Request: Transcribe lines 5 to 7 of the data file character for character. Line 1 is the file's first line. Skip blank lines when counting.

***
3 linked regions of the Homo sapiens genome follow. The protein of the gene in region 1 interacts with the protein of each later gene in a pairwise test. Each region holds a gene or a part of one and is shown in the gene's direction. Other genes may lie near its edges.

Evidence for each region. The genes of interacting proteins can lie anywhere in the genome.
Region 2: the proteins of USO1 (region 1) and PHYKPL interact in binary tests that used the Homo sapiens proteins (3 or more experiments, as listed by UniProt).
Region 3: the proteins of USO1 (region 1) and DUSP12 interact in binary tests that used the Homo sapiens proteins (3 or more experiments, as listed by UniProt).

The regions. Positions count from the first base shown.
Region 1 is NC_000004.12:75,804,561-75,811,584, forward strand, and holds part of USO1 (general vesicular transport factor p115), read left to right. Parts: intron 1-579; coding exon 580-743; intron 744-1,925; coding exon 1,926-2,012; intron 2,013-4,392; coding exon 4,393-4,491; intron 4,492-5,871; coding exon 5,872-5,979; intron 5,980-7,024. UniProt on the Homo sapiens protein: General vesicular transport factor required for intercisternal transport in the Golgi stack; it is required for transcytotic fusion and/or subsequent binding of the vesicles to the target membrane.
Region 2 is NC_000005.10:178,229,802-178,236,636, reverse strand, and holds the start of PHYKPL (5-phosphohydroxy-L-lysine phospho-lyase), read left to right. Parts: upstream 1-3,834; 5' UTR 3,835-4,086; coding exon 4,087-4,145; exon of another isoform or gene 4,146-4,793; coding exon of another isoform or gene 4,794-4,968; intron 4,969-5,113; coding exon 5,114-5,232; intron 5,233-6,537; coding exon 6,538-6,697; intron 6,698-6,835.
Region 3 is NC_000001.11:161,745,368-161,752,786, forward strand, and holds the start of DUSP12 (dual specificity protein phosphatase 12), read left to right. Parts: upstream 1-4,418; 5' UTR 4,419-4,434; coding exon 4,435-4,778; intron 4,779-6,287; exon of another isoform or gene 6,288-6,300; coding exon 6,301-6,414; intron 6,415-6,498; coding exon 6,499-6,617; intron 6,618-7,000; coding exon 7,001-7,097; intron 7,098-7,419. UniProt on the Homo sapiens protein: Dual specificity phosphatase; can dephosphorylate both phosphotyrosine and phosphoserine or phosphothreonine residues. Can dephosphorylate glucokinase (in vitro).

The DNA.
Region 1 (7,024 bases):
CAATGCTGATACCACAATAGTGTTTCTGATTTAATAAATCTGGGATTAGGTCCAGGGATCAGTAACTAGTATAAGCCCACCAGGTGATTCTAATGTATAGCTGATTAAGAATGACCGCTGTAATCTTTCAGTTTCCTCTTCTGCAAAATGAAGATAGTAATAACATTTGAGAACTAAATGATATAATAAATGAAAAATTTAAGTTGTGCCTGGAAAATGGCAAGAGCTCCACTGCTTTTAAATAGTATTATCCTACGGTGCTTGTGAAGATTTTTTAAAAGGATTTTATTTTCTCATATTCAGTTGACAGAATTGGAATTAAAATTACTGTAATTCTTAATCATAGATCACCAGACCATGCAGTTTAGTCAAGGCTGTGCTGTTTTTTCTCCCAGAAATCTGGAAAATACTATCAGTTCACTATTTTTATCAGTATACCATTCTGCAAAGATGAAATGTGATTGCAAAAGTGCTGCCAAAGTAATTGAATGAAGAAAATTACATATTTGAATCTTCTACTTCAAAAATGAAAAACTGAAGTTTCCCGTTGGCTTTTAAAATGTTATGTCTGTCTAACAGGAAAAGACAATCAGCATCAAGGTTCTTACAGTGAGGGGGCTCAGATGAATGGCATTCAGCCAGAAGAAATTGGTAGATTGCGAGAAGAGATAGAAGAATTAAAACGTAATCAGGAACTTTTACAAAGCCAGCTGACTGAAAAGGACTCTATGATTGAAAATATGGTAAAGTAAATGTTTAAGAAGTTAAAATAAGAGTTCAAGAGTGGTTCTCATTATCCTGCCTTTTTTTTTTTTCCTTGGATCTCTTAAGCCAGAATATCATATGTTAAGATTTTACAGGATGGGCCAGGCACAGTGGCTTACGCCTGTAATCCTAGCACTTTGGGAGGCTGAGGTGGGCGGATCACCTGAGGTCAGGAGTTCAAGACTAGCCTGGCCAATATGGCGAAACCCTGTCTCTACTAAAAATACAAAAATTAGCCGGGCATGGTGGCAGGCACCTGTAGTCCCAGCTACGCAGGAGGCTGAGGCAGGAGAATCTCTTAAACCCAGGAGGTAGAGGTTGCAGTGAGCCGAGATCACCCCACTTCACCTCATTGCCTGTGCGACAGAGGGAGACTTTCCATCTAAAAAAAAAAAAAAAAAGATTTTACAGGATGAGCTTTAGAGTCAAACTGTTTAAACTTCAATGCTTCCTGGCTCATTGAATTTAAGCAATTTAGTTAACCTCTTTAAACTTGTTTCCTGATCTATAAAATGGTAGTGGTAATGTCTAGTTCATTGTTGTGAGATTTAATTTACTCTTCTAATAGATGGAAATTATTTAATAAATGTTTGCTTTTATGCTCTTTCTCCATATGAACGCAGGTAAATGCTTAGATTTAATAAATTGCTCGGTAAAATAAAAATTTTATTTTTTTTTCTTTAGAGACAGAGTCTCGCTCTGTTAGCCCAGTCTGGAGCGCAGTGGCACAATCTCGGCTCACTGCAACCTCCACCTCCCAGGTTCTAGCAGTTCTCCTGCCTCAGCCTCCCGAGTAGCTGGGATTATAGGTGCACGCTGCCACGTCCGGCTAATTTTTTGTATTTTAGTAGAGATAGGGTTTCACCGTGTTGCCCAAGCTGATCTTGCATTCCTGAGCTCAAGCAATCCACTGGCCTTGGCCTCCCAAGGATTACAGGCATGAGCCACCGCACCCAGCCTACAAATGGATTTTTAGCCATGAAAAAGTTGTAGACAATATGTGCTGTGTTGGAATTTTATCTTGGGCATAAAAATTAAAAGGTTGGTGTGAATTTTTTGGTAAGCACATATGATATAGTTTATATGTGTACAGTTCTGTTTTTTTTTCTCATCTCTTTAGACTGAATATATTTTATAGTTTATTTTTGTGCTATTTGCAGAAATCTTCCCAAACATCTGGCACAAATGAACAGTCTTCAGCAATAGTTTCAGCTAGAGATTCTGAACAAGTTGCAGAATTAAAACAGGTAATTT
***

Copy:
The regions. Positions count from the first base shown.
Region 1 is NC_000004.12:75,804,561-75,811,584, forward strand, and holds part of USO1 (general vesicular transport factor p115), read left to right. Parts: intron 1-579; coding exon 580-743; intron 744-1,925; coding exon 1,926-2,012; intron 2,013-4,392; coding exon 4,393-4,491; intron 4,492-5,871; coding exon 5,872-5,979; intron 5,980-7,024. UniProt on the Homo sapiens protein: General vesicular transport factor required for intercisternal transport in the Golgi stack; it is required for transcytotic fusion and/or subsequent binding of the vesicles to the target membrane.
Region 2 is NC_000005.10:178,229,802-178,236,636, reverse strand, and holds the start of PHYKPL (5-phosphohydroxy-L-lysine phospho-lyase), read left to right. Parts: upstream 1-3,834; 5' UTR 3,835-4,086; coding exon 4,087-4,145; exon of another isoform or gene 4,146-4,793; coding exon of another isoform or gene 4,794-4,968; intron 4,969-5,113; coding exon 5,114-5,232; intron 5,233-6,537; coding exon 6,538-6,697; intron 6,698-6,835.